“You do not wish to bring in any corrupt state or belief into this. You are determining your reality. You are determining whether a thought is going to distract you so that you forget your Self , so to speak and enter into fluctuating states again. And even if that happens are you able to bring yourself back to your Self again, as it were, In a flash?

…When you identify “I” as a person, you welcome the whole family. “I” will bring the cousins, the uncles, the aunties, and the drunk friends. Thoughts will not have the potency, the virility, the audacity to confront you, they cannot intimidate the pure Self, they can only intimidate the idea you have of who you are, your self- image. The whole thing is spectacularly fantastic.”

What he was saying went deeper than words and it was spectacularly fantastic. It was clear, it was freeing and quite a tremendous rush.

“Can it fade? Is it merely a feeling? If it’s a feeling it will come and go, it’s not really a feeling…

Is it belief? Belief changes us.

Is it something you have to keep up?

Is this true? Ask this not from the outer place but from the inner place.”

The next day I got up and was still in it. I felt I had woke- in. I went to Brooklyn and sang for a preschool and we had the best time. I took the train back and was still in it. My heart was singing and I thought, “This could be it. I may have this now forever.”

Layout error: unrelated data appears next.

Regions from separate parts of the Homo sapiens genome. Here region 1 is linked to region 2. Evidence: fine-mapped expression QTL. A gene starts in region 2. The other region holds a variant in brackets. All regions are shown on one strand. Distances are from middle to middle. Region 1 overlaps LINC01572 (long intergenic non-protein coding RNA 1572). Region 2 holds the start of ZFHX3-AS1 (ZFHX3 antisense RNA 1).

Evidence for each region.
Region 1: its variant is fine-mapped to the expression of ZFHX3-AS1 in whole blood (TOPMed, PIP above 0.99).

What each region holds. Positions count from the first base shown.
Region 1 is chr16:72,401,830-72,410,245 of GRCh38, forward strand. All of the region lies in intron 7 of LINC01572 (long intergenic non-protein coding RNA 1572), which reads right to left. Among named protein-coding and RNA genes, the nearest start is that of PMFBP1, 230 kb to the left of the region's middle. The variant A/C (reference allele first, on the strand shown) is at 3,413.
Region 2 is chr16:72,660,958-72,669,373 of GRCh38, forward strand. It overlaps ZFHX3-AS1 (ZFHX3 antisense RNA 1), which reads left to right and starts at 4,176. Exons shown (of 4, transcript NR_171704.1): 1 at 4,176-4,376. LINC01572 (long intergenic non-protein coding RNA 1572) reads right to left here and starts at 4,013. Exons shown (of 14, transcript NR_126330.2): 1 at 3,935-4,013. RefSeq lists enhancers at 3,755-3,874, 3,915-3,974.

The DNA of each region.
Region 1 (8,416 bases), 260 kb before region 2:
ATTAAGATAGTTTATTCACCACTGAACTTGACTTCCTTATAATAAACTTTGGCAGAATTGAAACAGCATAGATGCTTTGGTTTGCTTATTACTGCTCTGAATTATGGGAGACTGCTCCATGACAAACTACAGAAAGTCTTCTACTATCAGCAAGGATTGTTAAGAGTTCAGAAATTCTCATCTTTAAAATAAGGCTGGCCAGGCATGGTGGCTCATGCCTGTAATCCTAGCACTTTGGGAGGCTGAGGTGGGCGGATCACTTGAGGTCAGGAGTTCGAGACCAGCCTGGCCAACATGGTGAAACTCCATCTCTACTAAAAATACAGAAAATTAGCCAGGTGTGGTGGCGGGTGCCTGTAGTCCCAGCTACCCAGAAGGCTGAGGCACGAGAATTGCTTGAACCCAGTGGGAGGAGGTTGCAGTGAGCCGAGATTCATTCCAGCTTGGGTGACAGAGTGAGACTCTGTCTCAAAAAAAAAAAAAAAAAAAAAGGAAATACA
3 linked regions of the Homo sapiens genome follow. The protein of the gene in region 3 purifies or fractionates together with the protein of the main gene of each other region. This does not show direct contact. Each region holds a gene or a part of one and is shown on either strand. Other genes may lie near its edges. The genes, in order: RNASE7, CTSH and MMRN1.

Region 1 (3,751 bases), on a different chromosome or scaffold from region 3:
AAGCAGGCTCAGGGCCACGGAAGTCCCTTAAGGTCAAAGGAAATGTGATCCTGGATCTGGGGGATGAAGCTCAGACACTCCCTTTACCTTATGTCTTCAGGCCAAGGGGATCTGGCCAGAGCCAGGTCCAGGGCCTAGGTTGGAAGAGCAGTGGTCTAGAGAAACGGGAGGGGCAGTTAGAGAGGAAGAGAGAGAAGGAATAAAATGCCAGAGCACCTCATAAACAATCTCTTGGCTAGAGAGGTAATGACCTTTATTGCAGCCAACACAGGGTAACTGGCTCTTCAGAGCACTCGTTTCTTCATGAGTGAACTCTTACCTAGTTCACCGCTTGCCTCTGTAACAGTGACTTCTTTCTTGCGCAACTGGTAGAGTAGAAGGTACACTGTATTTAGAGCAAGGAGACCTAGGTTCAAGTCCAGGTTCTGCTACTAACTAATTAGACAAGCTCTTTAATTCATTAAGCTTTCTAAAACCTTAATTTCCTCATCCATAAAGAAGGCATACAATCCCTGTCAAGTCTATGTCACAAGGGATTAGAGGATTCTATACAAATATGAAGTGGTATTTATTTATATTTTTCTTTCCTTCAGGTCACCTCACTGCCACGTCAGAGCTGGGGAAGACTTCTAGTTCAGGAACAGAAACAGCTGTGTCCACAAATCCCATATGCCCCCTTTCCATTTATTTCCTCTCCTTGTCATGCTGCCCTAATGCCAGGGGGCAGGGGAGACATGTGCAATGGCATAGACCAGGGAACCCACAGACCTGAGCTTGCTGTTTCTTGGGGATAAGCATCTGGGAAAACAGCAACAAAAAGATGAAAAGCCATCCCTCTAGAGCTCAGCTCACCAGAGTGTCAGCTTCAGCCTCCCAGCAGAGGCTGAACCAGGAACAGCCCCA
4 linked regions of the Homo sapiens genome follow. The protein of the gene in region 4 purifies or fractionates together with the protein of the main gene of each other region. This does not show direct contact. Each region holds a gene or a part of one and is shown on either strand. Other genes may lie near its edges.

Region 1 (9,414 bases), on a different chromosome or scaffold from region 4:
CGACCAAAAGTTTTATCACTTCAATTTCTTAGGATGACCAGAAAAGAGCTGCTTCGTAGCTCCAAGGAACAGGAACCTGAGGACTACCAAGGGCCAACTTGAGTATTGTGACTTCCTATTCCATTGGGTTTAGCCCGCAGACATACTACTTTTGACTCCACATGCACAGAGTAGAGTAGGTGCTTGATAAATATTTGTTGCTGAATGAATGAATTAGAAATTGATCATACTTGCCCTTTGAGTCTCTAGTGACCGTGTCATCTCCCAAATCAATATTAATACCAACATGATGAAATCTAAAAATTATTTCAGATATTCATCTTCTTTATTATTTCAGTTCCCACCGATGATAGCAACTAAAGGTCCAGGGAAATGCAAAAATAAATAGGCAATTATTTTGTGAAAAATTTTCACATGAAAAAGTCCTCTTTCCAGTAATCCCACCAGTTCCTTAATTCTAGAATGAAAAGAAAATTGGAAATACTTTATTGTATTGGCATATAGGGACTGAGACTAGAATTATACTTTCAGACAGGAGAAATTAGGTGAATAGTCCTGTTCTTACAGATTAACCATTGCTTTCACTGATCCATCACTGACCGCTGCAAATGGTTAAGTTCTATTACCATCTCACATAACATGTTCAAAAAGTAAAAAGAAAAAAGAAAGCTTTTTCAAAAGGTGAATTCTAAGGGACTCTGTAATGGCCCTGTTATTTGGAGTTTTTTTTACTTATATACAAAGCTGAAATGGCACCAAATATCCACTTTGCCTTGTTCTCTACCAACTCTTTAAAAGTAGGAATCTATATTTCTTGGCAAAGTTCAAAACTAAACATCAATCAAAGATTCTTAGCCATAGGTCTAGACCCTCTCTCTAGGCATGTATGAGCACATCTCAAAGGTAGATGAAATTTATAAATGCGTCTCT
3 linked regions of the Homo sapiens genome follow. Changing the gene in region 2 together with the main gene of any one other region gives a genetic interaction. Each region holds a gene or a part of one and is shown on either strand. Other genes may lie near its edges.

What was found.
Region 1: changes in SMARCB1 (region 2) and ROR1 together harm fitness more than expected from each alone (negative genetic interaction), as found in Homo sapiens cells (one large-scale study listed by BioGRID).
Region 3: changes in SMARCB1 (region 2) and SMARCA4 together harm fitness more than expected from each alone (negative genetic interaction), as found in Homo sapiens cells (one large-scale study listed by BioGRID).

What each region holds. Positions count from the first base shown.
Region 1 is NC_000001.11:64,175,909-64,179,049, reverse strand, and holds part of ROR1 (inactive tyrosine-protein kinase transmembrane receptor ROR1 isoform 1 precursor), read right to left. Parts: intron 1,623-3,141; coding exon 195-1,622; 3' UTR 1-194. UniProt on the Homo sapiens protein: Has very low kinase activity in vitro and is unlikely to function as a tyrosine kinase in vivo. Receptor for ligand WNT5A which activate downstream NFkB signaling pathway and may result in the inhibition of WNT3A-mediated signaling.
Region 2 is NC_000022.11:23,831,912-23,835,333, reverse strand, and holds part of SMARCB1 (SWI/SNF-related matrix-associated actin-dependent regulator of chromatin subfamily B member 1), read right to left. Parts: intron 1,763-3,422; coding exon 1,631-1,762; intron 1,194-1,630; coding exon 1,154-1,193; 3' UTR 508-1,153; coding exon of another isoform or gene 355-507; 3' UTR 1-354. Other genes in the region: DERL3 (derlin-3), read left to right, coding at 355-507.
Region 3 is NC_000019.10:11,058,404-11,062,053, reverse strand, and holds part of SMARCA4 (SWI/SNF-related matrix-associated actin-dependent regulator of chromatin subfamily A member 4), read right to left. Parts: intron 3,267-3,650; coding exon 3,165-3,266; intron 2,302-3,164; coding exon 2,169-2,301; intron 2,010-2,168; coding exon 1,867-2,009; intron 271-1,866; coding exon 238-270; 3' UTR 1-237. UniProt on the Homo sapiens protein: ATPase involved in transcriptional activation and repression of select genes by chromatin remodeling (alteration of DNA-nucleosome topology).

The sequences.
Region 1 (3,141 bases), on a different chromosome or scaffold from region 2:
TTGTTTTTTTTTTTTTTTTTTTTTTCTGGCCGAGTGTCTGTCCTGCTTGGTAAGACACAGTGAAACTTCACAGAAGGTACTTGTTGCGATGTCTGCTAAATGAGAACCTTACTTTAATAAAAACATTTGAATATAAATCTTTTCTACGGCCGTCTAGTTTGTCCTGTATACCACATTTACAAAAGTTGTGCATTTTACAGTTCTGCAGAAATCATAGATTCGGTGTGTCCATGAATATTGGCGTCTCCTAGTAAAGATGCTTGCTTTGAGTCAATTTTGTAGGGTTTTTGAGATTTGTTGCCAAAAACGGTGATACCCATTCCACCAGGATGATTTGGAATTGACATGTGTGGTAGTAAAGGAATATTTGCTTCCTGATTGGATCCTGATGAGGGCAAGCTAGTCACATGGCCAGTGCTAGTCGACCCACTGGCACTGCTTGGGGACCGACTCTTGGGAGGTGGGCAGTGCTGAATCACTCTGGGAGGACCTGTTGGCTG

By that evening “Mr. Mind” had taken back over and I was so disappointed that my thoughts took the elevator down to the basement.

The next morning while driving to NJ, Julia and I listened to Terry Pratchett and I reveled in the unique liberated fun he offered us. Then I was able to see the snow as we drove along in its intended splendor. I was singing for families that morning. They were so joyous and danced; everything was sweet and rich again. I was aware of how grateful I was for my life.

So, I hadn’t become enlightened but I was still connected and had access. I had just let my thoughts bite me.

“The thoughts will try and bite you but your real self is unbiteable.

There is an idea that in order to live in this world I cannot stay in my heart, and that is not true.